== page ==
• A January 19, 2008, article in The Globe And Mail states, "More than 150 critically ill Canadians – many with life-threatening cerebral hemorrhages – have been rushed to the United States since the spring of 2006 because they could not obtain intensive-care beds here. Before patients with bleeding in or outside the brain have been whisked through U.S. operating-room doors, some have languished for as long as eight hours in Canadian emergency wards while health-care workers scrambled to locate care."

People from the US go to Canada for medical marijuana or prescription medication.  It is not really surprising that in the US medication is expensive, I mean you dont hear of other countries finding ways to battle diseases.

 

umm....our doc's actually are not *imported*.....good grief, that's just silly.

 

Okay imported was the wrong word, more like there are quite a bit that are there on employment visas.  The Health Organization is starting to give incentives for people born in Canada to practice medicine there instead of coming to the US, where you can say they will actually practice medicine.

 

This information is out there if one wishes to find it.  Socialized anything is not the way to go in any aspect of the word.  We already see that it doesnt last in the long run.

 

Not to mention that Universal Health Care would never work in the US.

 
February 5, 2008, 1:12 pm CST

News, Politics and Current Events

Quote From: baeiouy

Well, I'm not sure where you got you stats, but speaking as a Can*eh*dian I will tell you that although Universal Health Care is not perfect....it really isn't as scary as you may believe.

 

I got my stats from doctors from Canada that want to show that Universal Health Care is not that way to go. it is in a number of newspapers.  If you go to a number of different sites they will give you the actually numbers.  I am sure being from Canada you know about people being flown to the US to give birth, just one example.  Living in a border city, I see this all of the time.  That illegal private practices are popping up.  That a number of Canadians have health care in the US.  I wonder why that is?  Not to mention that Canada Health Care does not cover all medication, the government (seeing that is who is paying for it), says what they will provide and what they wont, even though other treatment or medication maybe better for you.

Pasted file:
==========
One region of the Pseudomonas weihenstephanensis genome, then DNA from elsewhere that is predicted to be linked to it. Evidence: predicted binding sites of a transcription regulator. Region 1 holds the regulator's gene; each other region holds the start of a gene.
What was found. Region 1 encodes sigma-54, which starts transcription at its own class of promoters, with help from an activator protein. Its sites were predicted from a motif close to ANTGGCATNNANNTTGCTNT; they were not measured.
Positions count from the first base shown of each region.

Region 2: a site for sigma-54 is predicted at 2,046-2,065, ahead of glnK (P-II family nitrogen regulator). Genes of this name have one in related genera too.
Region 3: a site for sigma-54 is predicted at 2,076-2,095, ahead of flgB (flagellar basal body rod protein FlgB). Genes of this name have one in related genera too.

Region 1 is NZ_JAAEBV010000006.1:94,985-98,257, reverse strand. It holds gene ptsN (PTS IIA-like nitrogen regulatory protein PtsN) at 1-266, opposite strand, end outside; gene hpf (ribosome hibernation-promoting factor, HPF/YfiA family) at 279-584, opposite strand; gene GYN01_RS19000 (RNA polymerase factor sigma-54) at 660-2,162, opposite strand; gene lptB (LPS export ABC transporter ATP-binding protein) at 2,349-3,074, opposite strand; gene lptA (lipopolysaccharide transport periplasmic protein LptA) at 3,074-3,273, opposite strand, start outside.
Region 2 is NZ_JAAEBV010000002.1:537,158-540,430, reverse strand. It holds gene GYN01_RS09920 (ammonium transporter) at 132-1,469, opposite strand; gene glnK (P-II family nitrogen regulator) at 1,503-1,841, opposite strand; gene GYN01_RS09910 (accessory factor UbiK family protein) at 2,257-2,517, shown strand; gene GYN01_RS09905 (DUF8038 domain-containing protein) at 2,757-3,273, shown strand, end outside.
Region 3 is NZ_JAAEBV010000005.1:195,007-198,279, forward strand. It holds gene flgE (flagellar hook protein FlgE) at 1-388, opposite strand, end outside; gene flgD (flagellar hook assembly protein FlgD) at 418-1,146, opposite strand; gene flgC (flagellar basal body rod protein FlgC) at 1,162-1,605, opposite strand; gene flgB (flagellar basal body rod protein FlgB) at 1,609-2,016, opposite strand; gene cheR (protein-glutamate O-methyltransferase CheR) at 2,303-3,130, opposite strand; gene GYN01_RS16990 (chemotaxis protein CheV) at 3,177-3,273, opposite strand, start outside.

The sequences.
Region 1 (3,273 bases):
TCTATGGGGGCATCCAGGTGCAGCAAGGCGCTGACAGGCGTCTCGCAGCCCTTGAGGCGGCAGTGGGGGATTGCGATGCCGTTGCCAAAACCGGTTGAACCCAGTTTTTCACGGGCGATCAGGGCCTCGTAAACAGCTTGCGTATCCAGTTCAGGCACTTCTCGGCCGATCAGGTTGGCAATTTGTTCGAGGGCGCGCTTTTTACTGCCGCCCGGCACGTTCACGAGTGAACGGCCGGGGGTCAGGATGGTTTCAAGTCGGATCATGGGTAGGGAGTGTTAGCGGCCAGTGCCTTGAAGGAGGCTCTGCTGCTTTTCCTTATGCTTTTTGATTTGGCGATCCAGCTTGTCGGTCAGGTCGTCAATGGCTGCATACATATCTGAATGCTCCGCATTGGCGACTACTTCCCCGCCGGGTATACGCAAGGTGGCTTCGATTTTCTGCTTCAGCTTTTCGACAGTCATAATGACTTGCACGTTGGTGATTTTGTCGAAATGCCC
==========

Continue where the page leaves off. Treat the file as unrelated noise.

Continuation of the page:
The wait times have been reduced significantly.  As far as requiring certain tests and or surgery's it basically works up here like a triage situation.  Those most in dire need go directly to the front of the line so to speak.

 

I was talking to a doctor from Canada and asked him that if someone that was in their 30s would survive breast cancer.  He actually told me that they would never even be screened for it because that is not the age where they would start.

 

There is a difference between having a cold, broken arm and having cancer.  If you go into any hospital in the States NO ONE can be turned away, NO ONE. 

 

I was on a train ride in Germany and I met a father and daughter from Canada, we started talking and the view of health care came up.  He said that it was wonderful that he had prostate problems and he was happy that he got into a special within 6 months.  WHAT?!?!?!  He was complaining though that the doctors in Canada are not actually from there and are not highly trained.  Whether that is true or not, got that from him

 

 If you ask me, that life expectancy differential is rather *scary*.

 

Do you know how WHO gathers data, they ask the countries?  In a number of countries they dont consider it a "live" birth if it dies during birth or a couple of days afterward.  Now that is scary.